Returns | How to judge Investment returns
The Four Conditions of Capital Invested
The four conditions of Capital Invested is a model I came across looking at Real Estate Investments. Its beauty comes from its simplicity, clarity and margin for generalization: it structures and compares investments only based on how hard the capital is expected to work. How do I allocate my capital? In which baskets?
How much of my capital is Dead Money?
How much is Safe Money?
How much is Healthy money?
How much is Wealthy money?
It is a top-down model, designed to inspire investors to look or create investments that provide “more bang for bucks”, even comparing apples to bananas (not immediately looking at the features of the underlying investment). In fact, at this top-level stage – quite correctly – the model does not details gross/net returns, risk-free returns, duration, liquidity, currency, diversification, etc. As such, this top-down approach needs to be integrated with a bottom-up approach (not discussed in this article), based on what each asset class and investment vehicle is chosen.
Inflation and Interest rate
– the model is built on two forces: the inflation rate and the interest rate.
– While inflation is the decline of purchasing power of a given currency over time, the inflation rate is the degree to which the value of a currency is falling and consequently the general level of prices for goods and services is rising. Inflation can be viewed positively or negatively depending on the individual viewpoint and rate of change; high inflation erodes the value of your cash holdings and impacts investment values and returns. Each country or economic area (US, Europe, etc.) tends to have different inflation rates; the same rates change over the years. As such, it is important to know the current inflation rate in your country or in the currencies you invest in and plan accordingly.
– While an average annual inflation rate of around 3 % does not sound too bad, it actually causes prices to double every 20 years (inflation compounds). Inflation effectively decreases the time value of money, since it will cost twice as much to purchase the same product in the future.
– With a 3% inflation, the capital not invested will lose 50% of its value in 20 years.
– To mitigate this decrease in the time value of money, you can invest the money available to you today at an interest rate equal to or higher than the rate of inflation.
The Four Conditions of Capital Invested (adjusted)
– The inflation rate and the expected returns quoted in this model refer to the US market in 2016 (with inflation close to 4 %). As such, while the model provides a good framework, the numbers need to be adjusted based on the country and the year we are analysing.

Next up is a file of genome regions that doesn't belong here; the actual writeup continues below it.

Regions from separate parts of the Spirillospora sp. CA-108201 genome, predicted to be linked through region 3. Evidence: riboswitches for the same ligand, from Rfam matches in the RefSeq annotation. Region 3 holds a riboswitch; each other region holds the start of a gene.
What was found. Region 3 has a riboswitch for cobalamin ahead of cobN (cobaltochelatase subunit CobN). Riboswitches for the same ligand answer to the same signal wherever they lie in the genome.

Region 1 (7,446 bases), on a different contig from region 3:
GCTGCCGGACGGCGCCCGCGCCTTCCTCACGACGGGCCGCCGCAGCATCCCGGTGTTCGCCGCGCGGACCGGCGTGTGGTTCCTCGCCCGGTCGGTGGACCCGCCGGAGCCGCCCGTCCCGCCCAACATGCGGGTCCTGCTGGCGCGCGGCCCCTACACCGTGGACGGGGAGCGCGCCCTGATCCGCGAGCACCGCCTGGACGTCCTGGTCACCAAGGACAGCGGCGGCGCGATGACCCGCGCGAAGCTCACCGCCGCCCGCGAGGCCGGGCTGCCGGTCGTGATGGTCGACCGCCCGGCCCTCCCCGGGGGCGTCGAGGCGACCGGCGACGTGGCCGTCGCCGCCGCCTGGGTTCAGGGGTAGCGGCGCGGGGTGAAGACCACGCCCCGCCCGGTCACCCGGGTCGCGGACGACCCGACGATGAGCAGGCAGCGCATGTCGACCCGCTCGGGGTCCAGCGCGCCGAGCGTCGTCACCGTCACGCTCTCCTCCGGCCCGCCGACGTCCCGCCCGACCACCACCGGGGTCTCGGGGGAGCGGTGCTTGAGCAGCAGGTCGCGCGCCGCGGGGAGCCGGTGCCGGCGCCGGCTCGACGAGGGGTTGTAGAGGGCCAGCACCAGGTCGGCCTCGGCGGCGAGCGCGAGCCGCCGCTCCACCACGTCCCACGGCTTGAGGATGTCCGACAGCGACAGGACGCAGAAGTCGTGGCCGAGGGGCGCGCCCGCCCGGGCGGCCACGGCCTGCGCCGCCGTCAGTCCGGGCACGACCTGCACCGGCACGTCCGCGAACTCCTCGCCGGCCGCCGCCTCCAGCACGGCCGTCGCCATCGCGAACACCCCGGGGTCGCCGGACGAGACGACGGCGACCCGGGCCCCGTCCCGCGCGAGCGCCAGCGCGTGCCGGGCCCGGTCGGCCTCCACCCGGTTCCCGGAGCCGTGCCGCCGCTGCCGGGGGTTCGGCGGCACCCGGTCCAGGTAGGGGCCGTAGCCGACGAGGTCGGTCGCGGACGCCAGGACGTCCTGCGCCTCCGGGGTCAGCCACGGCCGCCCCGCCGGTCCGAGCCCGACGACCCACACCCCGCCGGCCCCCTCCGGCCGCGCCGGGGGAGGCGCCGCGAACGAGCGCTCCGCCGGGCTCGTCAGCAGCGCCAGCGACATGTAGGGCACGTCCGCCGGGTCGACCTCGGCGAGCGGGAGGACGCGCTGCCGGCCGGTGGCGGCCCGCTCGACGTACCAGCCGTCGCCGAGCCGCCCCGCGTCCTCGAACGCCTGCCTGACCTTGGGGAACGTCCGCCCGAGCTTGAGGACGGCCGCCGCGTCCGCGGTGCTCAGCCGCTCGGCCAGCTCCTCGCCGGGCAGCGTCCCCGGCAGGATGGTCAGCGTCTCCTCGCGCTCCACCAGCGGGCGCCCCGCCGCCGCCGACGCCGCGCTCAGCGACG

– The model was initially designed for real estate investments; it takes into account leveraged investments (using debt) that provide returns over 10-15%. As such, the spectrum of returns and the “qualitative comments” are aggressively skewed.
Therefore, I share an updated model that takes into account a wider variety of Investments returns for 2020. (If you highly invest in developing countries, you need to take into consideration higher inflation; by doing so, you have to adjust the structure of the table and slightly increase the target rate of return of your capital invested).
As usual, it is important to remind that a model is a simplified representation of the reality; it is created to facilitate a certain type of analyses and decisions. Overall, it aims for accuracy, not precision: models are not perfect, but some models are useful.
– any money in the saving account generate 0 returns. With inflation at 2%, you will actually lose 2% of the value of your money after one year. As such, it is wise to keep in the current account and saving account only the right amount of money needed to monthly payments and an adequate emergency fund.
– money invested in most bonds tend to provide annual returns under 2%. Only junk bonds might provide a bit more. If the returns are lower than the annual inflation, the investment is not even protecting your principal. However, if this asset class is part of a well balanced portfolio, it can be smart to own some low return investment.
– money invested in equity can provide a great variety of returns. Anyway, let’s list few references:
- Warren Buffett company Berkshire Hathaway has returned an annual average return of 20.5% since its began trading in 1965. This is one of the most successful and consistent cases in financial investments.
- S&P 500 US Index stock has returned a historic annualized average returns of around 10.5%. This is a popular benchmark for Investments in the stock market. An Investor that wants to “beat the market”, has to do better than the S&P500 for several consecutive years.
– Peer to Peer Lending (P2P lending) or crowdfunding investments can provide annual returns arounds 5-15%
– Classic Real Estate returns greatly vary depending on the country, the type of property (commercial, family, unit, etc.) and the investment structure. At retail level, the most used benchmark for “solid / high returns” is around 6-10%.
A retail investor can positively look for a variety of investment products that have historical returns in line with his expectations: from 0% to 20%. If you have already calculated your freedom number, if you have calculated how long does it take to double your money, you know which returns you need to look for. However, paraphrasing Benjamin Graham, “Buying an [investment] only for its yield is like getting married only for the sex” . Indeed, we will need to look at other parameters before selecting the right investments.
Until next time, Sweat Your Assets.